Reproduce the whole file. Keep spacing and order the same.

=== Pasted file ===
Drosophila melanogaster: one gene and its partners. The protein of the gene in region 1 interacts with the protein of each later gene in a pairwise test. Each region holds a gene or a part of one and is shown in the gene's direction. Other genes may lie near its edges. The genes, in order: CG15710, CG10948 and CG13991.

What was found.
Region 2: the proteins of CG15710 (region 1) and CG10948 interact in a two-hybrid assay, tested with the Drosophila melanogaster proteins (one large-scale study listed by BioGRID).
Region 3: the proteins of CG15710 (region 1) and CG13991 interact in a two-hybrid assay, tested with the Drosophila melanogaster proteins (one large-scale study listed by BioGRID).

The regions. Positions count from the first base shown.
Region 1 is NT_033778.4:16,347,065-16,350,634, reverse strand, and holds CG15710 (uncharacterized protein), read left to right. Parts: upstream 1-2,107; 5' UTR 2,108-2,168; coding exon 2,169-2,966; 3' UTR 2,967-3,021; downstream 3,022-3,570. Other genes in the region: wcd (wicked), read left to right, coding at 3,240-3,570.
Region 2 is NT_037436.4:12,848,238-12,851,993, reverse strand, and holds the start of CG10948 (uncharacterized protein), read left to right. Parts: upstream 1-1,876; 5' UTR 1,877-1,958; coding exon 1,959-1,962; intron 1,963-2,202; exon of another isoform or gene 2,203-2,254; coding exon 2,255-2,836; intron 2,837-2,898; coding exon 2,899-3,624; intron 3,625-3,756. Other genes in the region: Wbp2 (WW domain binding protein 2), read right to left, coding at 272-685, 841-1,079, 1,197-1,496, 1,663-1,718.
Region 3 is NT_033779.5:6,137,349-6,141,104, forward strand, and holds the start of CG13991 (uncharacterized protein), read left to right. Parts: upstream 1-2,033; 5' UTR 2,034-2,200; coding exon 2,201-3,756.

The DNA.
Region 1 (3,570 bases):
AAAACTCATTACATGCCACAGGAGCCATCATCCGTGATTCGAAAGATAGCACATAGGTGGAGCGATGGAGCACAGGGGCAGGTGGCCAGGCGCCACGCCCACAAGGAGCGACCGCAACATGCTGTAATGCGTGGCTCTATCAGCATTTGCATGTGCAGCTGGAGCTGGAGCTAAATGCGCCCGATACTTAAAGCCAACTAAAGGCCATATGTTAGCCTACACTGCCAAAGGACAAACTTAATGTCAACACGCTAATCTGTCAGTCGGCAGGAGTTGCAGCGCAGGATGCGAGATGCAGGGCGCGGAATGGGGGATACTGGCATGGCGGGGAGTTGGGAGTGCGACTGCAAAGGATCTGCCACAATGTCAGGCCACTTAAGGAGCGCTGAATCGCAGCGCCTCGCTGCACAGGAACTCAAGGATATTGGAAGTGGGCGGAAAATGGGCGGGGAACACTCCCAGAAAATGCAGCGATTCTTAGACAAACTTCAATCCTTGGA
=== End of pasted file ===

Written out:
Drosophila melanogaster: one gene and its partners. The protein of the gene in region 1 interacts with the protein of each later gene in a pairwise test. Each region holds a gene or a part of one and is shown in the gene's direction. Other genes may lie near its edges. The genes, in order: CG15710, CG10948 and CG13991.

What was found.
Region 2: the proteins of CG15710 (region 1) and CG10948 interact in a two-hybrid assay, tested with the Drosophila melanogaster proteins (one large-scale study listed by BioGRID).
Region 3: the proteins of CG15710 (region 1) and CG13991 interact in a two-hybrid assay, tested with the Drosophila melanogaster proteins (one large-scale study listed by BioGRID).

The regions. Positions count from the first base shown.
Region 1 is NT_033778.4:16,347,065-16,350,634, reverse strand, and holds CG15710 (uncharacterized protein), read left to right. Parts: upstream 1-2,107; 5' UTR 2,108-2,168; coding exon 2,169-2,966; 3' UTR 2,967-3,021; downstream 3,022-3,570. Other genes in the region: wcd (wicked), read left to right, coding at 3,240-3,570.
Region 2 is NT_037436.4:12,848,238-12,851,993, reverse strand, and holds the start of CG10948 (uncharacterized protein), read left to right. Parts: upstream 1-1,876; 5' UTR 1,877-1,958; coding exon 1,959-1,962; intron 1,963-2,202; exon of another isoform or gene 2,203-2,254; coding exon 2,255-2,836; intron 2,837-2,898; coding exon 2,899-3,624; intron 3,625-3,756. Other genes in the region: Wbp2 (WW domain binding protein 2), read right to left, coding at 272-685, 841-1,079, 1,197-1,496, 1,663-1,718.
Region 3 is NT_033779.5:6,137,349-6,141,104, forward strand, and holds the start of CG13991 (uncharacterized protein), read left to right. Parts: upstream 1-2,033; 5' UTR 2,034-2,200; coding exon 2,201-3,756.

The DNA.
Region 1 (3,570 bases):
AAAACTCATTACATGCCACAGGAGCCATCATCCGTGATTCGAAAGATAGCACATAGGTGGAGCGATGGAGCACAGGGGCAGGTGGCCAGGCGCCACGCCCACAAGGAGCGACCGCAACATGCTGTAATGCGTGGCTCTATCAGCATTTGCATGTGCAGCTGGAGCTGGAGCTAAATGCGCCCGATACTTAAAGCCAACTAAAGGCCATATGTTAGCCTACACTGCCAAAGGACAAACTTAATGTCAACACGCTAATCTGTCAGTCGGCAGGAGTTGCAGCGCAGGATGCGAGATGCAGGGCGCGGAATGGGGGATACTGGCATGGCGGGGAGTTGGGAGTGCGACTGCAAAGGATCTGCCACAATGTCAGGCCACTTAAGGAGCGCTGAATCGCAGCGCCTCGCTGCACAGGAACTCAAGGATATTGGAAGTGGGCGGAAAATGGGCGGGGAACACTCCCAGAAAATGCAGCGATTCTTAGACAAACTTCAATCCTTGGA